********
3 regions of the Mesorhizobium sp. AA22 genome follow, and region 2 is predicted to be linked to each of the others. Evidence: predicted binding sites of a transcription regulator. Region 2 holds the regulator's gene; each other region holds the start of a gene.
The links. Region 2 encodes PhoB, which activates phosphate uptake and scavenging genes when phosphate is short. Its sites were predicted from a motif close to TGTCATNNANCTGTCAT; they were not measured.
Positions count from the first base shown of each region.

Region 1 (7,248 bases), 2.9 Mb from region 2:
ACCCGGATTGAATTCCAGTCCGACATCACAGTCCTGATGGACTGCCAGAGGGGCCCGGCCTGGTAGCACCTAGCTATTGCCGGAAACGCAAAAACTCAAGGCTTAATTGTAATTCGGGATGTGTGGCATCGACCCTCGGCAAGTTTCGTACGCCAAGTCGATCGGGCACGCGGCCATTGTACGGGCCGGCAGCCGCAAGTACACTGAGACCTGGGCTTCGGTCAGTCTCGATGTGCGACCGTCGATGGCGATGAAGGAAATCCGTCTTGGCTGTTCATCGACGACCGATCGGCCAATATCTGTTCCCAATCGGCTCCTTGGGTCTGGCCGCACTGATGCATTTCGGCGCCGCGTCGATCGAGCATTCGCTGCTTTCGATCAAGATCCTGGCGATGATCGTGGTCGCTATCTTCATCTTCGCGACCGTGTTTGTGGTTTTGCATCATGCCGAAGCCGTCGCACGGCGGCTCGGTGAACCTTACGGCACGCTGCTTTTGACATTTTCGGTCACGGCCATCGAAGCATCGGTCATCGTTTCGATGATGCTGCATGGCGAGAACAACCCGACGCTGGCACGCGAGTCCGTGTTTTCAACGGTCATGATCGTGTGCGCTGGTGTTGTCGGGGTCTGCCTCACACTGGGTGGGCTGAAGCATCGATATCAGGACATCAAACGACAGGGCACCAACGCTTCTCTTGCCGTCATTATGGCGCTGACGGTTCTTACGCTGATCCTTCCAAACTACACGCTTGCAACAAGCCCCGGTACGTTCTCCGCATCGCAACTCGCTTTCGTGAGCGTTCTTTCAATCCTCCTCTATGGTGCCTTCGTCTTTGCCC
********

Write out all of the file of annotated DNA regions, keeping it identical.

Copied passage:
3 regions of the Mesorhizobium sp. AA22 genome follow, and region 2 is predicted to be linked to each of the others. Evidence: predicted binding sites of a transcription regulator. Region 2 holds the regulator's gene; each other region holds the start of a gene.
The links. Region 2 encodes PhoB, which activates phosphate uptake and scavenging genes when phosphate is short. Its sites were predicted from a motif close to TGTCATNNANCTGTCAT; they were not measured.
Positions count from the first base shown of each region.

Region 1 (7,248 bases), 2.9 Mb from region 2:
ACCCGGATTGAATTCCAGTCCGACATCACAGTCCTGATGGACTGCCAGAGGGGCCCGGCCTGGTAGCACCTAGCTATTGCCGGAAACGCAAAAACTCAAGGCTTAATTGTAATTCGGGATGTGTGGCATCGACCCTCGGCAAGTTTCGTACGCCAAGTCGATCGGGCACGCGGCCATTGTACGGGCCGGCAGCCGCAAGTACACTGAGACCTGGGCTTCGGTCAGTCTCGATGTGCGACCGTCGATGGCGATGAAGGAAATCCGTCTTGGCTGTTCATCGACGACCGATCGGCCAATATCTGTTCCCAATCGGCTCCTTGGGTCTGGCCGCACTGATGCATTTCGGCGCCGCGTCGATCGAGCATTCGCTGCTTTCGATCAAGATCCTGGCGATGATCGTGGTCGCTATCTTCATCTTCGCGACCGTGTTTGTGGTTTTGCATCATGCCGAAGCCGTCGCACGGCGGCTCGGTGAACCTTACGGCACGCTGCTTTTGACATTTTCGGTCACGGCCATCGAAGCATCGGTCATCGTTTCGATGATGCTGCATGGCGAGAACAACCCGACGCTGGCACGCGAGTCCGTGTTTTCAACGGTCATGATCGTGTGCGCTGGTGTTGTCGGGGTCTGCCTCACACTGGGTGGGCTGAAGCATCGATATCAGGACATCAAACGACAGGGCACCAACGCTTCTCTTGCCGTCATTATGGCGCTGACGGTTCTTACGCTGATCCTTCCAAACTACACGCTTGCAACAAGCCCCGGTACGTTCTCCGCATCGCAACTCGCTTTCGTGAGCGTTCTTTCAATCCTCCTCTATGGTGCCTTCGTCTTTGCCC